Dissipating the Cloud

The next presentation here at Virus Bulletin is called “Tales from Cloud Nine” and is presented by Mihai Chiriac, the head of research from BitDefender.

While using the word “cloud”, Mihai continued to explain what the technology is that is being used, how and why it used. This was an exceptionally well balanced presentation that acknowledged that sometimes you need to be on the local system and in some cases you can offload the work to the internet (the cloud).

One of the big problems with using “the cloud” is that at times the product may actually upload a file from your computer to the internet. This has very serious privacy implications. Virus scanners make mistakes at times. In this case a file that is proprietary or contains sensitive information may be uploaded and the customer may not want that file to leave their network.

Mihai had a really good point on one of his slides. He was talking about how his system works and the bullet point said “Send the data to the cloud”. What this means is upload the data to a server on the internet. Why not just say “send the information to a server on the internet”?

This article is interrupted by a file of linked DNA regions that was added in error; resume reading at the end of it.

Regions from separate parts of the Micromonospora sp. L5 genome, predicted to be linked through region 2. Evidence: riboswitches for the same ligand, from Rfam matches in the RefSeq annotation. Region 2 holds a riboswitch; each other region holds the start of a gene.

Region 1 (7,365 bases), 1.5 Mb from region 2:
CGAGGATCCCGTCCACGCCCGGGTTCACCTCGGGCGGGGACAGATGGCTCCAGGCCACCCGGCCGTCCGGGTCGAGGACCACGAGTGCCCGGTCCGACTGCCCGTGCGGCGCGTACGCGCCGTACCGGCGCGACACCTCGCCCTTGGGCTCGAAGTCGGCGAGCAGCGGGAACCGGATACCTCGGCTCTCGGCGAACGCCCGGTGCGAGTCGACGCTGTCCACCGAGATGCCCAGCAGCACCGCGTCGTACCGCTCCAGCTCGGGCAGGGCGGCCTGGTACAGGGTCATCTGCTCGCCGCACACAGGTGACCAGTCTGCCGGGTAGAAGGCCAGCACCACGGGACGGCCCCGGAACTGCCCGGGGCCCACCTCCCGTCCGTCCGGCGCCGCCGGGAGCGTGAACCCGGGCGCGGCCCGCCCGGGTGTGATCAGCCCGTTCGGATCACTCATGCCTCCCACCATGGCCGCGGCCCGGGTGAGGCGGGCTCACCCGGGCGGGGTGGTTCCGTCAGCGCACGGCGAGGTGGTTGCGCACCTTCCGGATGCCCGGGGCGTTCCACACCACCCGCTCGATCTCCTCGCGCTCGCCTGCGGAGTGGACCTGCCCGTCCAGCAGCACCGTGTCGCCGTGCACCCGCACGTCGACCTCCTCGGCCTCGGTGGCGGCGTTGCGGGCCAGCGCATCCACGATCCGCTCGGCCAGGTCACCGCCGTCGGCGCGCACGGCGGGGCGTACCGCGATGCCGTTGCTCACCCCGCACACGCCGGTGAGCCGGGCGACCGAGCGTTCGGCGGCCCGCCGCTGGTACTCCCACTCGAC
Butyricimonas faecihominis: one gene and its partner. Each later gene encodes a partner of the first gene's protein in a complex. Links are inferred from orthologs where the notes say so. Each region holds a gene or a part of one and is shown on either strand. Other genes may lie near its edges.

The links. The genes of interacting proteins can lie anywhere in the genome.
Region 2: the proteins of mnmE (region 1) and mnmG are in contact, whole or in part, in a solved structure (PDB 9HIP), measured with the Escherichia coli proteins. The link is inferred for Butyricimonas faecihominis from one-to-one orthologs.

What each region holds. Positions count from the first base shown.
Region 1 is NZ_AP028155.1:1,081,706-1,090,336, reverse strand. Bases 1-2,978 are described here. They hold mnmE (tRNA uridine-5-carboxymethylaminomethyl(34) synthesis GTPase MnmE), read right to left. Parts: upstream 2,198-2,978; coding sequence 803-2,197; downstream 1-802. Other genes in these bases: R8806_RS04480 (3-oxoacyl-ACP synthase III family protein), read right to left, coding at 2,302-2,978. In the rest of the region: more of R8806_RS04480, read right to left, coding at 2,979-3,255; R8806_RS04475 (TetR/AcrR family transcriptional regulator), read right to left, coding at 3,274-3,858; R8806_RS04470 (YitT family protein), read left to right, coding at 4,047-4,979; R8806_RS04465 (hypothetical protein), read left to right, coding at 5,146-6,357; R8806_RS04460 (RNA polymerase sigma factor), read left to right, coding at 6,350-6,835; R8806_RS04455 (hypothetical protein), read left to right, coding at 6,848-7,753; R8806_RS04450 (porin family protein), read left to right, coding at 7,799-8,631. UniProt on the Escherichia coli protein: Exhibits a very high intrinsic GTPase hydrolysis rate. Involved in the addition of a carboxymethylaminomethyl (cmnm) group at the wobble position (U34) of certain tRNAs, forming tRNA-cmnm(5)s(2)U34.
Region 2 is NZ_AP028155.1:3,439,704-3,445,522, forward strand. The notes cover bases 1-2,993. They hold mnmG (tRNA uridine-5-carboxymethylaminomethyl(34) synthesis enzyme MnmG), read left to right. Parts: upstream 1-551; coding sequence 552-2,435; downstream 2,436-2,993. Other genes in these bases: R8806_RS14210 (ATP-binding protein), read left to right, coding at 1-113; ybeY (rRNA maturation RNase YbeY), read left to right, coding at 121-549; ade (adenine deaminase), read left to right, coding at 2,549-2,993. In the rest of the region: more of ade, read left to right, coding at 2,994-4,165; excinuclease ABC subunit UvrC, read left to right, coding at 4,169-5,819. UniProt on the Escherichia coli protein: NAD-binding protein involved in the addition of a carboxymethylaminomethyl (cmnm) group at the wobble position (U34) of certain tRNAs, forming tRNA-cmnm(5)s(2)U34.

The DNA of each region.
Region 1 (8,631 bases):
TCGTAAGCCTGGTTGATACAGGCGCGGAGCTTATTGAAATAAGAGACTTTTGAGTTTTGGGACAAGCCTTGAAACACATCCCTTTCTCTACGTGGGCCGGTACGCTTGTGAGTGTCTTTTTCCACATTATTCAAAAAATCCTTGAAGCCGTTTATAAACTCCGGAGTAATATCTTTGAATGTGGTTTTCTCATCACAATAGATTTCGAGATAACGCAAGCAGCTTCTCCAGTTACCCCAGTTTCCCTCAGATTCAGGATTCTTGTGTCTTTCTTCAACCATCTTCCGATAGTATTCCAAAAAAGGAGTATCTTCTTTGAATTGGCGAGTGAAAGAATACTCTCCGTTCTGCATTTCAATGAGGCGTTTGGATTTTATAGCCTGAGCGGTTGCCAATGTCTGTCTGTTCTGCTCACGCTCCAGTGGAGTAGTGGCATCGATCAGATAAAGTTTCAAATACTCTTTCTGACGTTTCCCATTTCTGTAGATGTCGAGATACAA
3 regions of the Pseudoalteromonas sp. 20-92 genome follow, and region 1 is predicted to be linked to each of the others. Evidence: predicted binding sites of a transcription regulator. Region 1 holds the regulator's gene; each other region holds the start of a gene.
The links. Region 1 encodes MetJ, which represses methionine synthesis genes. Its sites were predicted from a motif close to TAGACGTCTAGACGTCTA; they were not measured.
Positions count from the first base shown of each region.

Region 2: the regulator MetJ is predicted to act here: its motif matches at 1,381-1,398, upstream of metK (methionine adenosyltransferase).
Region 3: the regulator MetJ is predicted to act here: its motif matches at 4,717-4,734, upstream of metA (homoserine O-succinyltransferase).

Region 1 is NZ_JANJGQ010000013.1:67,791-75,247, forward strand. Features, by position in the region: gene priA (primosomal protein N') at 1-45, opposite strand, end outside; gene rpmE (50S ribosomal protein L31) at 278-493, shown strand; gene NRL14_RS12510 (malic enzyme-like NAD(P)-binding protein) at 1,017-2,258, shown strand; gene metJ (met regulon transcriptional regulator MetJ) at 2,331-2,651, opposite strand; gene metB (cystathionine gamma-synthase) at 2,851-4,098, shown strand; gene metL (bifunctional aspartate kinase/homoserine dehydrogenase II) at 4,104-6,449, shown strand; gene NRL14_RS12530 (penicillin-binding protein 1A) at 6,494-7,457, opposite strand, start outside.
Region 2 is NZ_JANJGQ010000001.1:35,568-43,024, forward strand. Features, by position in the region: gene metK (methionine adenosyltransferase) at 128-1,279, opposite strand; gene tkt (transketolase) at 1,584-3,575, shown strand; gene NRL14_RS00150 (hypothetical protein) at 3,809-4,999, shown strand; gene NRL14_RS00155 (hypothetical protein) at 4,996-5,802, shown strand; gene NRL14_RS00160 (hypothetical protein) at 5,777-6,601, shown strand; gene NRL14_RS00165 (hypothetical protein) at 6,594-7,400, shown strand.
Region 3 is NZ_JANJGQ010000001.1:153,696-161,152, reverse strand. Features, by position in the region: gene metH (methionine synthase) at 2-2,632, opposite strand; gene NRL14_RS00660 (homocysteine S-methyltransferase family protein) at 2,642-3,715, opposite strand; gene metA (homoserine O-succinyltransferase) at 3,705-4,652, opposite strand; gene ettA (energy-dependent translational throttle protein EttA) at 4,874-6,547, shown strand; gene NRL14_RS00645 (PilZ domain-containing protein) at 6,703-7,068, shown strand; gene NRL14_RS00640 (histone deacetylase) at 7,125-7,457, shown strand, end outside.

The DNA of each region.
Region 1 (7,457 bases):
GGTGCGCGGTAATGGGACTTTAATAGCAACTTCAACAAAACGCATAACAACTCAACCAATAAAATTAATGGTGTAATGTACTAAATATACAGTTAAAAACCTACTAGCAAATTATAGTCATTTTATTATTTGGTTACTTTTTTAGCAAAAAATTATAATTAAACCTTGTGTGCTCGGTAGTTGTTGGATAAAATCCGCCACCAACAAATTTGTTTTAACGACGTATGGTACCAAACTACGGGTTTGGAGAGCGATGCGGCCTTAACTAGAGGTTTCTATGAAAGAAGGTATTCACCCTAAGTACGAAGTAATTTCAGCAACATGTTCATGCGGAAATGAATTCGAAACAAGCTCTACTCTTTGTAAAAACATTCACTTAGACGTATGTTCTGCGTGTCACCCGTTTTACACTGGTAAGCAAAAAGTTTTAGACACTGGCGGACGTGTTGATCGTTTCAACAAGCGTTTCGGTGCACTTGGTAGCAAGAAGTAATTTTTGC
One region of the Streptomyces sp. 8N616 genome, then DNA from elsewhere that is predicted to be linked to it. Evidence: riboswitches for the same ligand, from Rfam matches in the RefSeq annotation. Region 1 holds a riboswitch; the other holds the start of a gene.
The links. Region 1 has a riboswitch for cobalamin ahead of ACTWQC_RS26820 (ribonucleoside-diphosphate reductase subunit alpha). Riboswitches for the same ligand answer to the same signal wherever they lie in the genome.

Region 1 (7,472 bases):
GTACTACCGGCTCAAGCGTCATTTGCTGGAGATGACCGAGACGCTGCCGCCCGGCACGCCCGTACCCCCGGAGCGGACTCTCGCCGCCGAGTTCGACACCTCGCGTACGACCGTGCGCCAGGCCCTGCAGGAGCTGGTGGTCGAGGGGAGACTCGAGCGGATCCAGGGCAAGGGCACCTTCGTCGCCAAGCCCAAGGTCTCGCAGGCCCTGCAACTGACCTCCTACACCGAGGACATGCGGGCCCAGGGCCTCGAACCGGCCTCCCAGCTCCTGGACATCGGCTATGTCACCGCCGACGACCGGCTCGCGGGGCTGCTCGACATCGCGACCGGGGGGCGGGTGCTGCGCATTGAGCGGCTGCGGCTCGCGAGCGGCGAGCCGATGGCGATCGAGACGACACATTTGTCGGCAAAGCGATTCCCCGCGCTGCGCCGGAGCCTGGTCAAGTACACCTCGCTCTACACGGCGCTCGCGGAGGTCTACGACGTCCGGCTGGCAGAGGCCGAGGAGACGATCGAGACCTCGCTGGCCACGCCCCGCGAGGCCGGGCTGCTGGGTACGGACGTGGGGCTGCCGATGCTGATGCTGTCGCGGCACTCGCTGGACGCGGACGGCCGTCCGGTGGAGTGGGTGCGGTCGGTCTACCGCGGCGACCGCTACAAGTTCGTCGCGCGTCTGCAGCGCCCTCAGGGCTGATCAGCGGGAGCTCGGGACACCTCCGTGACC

In Mihai’s case he was simply using the jargon and the technical audience understands he means sending data to a server on the internet. When marketing gets a hold of the term “cloud” they mean “our beer will make you sexier” ?

Mihai has some valid examples of how using the internet can be advantageous, but also pointed out that there are some significant technical difficulties and privacy issues. To some extent, all AV vendors use “the cloud” in their products. ESET’s Threatsense.Net was using “the cloud” before it became the darling term of marketing.

As is the case in most all areas of computing, there is a lot that can still be leveraged using the internet, but there are still a lot of obstacles to overcome.

Randy Abrams
Director of Technical Education

Author , ESET

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